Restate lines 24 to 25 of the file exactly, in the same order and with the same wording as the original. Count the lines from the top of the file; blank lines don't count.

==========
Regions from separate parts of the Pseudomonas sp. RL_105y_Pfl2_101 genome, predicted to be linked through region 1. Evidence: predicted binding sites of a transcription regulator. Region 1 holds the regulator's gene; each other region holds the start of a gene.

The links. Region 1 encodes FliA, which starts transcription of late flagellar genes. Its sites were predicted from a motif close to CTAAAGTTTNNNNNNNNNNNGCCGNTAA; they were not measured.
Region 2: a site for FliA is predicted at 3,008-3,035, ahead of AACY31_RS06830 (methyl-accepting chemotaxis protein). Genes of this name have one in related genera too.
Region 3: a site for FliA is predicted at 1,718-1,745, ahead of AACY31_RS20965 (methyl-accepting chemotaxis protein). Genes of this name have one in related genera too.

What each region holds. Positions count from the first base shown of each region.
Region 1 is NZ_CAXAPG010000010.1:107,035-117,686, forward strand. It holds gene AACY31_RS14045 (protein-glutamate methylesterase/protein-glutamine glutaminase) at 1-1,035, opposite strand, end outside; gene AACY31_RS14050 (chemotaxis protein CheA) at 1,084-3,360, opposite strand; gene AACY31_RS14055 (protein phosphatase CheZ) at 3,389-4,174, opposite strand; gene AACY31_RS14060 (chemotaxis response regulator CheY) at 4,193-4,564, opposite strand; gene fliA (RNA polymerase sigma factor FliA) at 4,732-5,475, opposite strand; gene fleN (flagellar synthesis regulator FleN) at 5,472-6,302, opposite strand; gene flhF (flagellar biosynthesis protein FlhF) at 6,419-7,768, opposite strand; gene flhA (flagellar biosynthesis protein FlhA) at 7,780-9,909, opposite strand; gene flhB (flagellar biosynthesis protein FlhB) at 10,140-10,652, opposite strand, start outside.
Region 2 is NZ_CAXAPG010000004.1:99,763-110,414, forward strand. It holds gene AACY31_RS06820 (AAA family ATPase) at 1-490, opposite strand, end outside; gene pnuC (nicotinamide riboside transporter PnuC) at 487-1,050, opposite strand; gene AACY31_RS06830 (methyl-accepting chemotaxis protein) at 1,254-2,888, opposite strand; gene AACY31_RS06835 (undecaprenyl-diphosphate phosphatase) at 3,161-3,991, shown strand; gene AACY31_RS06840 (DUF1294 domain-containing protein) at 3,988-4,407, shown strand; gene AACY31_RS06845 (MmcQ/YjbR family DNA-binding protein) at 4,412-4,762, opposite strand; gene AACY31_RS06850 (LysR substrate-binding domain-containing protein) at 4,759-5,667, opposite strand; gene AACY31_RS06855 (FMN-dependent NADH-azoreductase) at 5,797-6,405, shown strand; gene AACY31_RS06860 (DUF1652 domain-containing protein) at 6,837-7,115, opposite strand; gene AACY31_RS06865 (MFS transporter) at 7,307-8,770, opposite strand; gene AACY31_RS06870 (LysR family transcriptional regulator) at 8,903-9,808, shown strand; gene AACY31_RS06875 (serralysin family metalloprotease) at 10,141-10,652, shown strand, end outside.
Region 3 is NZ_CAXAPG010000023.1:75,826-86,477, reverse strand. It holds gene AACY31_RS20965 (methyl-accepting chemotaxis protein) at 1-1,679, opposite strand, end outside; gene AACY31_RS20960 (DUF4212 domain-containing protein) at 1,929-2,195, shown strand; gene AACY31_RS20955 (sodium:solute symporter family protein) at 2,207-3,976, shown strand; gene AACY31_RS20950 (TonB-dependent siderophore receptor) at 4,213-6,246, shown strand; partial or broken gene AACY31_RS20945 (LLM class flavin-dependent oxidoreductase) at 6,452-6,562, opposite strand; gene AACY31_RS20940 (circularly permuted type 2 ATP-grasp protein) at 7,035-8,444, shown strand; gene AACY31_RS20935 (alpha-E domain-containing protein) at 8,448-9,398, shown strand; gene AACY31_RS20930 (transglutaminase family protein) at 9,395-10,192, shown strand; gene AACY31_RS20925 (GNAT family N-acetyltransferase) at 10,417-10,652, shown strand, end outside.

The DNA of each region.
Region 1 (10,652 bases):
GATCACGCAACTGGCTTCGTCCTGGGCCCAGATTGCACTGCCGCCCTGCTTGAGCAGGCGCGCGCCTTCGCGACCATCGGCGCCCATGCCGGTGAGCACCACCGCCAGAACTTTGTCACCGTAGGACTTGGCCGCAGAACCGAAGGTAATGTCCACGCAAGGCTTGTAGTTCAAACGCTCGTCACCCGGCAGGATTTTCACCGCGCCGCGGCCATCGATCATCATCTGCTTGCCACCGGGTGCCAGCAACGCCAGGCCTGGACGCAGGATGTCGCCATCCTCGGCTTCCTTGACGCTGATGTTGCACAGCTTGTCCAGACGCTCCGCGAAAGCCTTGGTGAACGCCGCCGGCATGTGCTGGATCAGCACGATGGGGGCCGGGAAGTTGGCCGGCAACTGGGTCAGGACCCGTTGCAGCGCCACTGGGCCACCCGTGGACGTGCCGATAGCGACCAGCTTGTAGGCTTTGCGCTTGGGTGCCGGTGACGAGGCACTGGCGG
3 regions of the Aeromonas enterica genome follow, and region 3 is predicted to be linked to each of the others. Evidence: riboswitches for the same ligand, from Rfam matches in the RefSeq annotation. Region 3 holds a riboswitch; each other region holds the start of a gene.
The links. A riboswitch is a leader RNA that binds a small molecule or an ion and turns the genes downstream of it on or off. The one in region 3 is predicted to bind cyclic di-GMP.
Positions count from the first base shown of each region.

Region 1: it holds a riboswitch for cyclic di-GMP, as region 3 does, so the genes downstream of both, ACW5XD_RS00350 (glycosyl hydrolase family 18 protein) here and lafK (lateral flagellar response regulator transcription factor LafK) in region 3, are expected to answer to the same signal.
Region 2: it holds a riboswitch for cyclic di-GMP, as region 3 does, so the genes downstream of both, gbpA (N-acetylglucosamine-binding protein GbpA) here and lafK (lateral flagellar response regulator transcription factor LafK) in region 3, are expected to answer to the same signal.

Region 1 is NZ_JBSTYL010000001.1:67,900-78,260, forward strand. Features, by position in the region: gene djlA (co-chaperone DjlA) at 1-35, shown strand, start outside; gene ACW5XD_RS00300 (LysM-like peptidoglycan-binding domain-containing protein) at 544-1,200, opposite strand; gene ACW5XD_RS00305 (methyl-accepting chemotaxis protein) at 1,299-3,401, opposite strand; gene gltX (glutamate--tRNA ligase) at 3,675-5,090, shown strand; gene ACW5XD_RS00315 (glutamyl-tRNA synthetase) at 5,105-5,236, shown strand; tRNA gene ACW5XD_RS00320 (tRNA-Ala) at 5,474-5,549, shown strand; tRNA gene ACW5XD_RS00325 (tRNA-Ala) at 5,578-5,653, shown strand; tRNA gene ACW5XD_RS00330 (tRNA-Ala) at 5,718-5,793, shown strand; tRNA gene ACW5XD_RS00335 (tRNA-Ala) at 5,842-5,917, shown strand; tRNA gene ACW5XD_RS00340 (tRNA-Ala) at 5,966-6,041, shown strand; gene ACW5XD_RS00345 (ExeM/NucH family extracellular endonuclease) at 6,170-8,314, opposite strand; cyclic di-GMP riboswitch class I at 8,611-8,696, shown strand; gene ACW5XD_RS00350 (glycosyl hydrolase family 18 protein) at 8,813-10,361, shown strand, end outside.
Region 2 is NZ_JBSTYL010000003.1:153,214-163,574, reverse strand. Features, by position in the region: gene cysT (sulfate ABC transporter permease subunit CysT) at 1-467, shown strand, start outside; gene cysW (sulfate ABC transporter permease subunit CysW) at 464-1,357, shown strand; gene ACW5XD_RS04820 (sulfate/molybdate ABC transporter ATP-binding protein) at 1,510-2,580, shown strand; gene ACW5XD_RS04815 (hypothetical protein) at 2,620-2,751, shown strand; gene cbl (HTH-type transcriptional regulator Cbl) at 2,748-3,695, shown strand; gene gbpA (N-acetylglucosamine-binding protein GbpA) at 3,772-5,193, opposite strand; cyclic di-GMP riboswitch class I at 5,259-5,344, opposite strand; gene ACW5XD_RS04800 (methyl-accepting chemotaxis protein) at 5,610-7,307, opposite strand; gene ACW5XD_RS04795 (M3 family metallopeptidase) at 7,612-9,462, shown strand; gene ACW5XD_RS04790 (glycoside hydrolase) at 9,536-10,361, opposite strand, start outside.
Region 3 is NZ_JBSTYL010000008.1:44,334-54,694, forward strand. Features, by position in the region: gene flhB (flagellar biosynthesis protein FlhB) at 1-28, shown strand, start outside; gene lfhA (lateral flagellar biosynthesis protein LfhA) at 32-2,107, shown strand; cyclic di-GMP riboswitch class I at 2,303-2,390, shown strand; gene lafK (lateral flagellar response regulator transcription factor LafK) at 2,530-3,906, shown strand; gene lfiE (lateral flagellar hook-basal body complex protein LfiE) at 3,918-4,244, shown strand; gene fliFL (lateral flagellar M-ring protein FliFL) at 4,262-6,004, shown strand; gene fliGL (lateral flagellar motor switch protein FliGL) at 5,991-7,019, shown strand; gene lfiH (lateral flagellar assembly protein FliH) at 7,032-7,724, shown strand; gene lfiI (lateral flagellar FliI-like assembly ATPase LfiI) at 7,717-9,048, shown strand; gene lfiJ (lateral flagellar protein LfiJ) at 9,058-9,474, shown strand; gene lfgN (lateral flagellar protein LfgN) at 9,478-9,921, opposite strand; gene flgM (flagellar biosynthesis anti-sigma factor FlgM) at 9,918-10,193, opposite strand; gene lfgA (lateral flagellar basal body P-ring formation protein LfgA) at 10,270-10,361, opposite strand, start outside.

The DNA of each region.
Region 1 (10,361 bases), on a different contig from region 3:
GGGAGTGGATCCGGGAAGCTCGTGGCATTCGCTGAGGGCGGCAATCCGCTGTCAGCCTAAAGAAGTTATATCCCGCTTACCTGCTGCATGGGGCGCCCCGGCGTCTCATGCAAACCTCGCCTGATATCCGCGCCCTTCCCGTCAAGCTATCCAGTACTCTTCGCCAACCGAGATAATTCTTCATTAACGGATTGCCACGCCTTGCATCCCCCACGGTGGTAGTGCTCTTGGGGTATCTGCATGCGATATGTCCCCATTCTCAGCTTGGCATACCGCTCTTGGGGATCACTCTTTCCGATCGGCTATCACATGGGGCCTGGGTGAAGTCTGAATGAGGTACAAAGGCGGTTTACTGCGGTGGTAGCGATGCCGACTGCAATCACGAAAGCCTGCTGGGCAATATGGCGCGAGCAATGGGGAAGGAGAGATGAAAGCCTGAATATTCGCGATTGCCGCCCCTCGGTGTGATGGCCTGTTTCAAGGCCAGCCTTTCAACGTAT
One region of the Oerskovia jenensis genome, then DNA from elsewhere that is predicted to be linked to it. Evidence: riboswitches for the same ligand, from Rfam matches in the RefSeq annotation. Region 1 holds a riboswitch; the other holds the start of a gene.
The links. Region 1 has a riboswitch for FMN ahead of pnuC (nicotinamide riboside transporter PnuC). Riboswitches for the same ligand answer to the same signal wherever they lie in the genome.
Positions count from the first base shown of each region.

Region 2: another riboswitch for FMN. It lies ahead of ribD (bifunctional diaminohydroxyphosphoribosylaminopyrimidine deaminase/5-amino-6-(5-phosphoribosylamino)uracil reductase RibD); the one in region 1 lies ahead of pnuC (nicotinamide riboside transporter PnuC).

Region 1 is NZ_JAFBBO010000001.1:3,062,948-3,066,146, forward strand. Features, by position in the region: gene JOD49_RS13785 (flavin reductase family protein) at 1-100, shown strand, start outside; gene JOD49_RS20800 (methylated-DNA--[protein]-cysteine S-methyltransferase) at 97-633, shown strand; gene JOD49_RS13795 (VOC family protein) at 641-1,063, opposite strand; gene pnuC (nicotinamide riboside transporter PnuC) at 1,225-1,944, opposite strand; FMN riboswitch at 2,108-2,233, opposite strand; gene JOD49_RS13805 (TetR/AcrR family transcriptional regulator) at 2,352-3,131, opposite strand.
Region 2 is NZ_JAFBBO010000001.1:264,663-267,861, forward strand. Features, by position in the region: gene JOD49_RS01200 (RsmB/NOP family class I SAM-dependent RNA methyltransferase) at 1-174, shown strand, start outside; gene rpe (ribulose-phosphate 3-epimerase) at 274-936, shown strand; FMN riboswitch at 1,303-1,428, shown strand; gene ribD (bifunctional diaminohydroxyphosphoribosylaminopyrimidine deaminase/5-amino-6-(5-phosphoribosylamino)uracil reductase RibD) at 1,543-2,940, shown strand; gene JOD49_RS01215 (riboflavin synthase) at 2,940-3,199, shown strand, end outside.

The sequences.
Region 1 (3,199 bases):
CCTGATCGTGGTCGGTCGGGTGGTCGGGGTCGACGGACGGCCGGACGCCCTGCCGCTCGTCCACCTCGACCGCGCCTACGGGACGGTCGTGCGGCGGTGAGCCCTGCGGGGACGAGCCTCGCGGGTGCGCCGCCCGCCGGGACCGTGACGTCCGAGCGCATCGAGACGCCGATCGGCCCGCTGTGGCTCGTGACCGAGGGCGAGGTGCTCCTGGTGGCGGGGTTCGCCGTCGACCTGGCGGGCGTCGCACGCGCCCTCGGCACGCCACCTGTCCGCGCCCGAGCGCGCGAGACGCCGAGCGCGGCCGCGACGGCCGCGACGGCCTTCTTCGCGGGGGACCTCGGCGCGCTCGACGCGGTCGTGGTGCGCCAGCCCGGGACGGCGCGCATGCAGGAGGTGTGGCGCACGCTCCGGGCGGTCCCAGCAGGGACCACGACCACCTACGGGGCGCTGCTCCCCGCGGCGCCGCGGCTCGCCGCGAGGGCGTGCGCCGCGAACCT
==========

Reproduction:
The links. Region 1 has a riboswitch for FMN ahead of pnuC (nicotinamide riboside transporter PnuC). Riboswitches for the same ligand answer to the same signal wherever they lie in the genome.
Positions count from the first base shown of each region.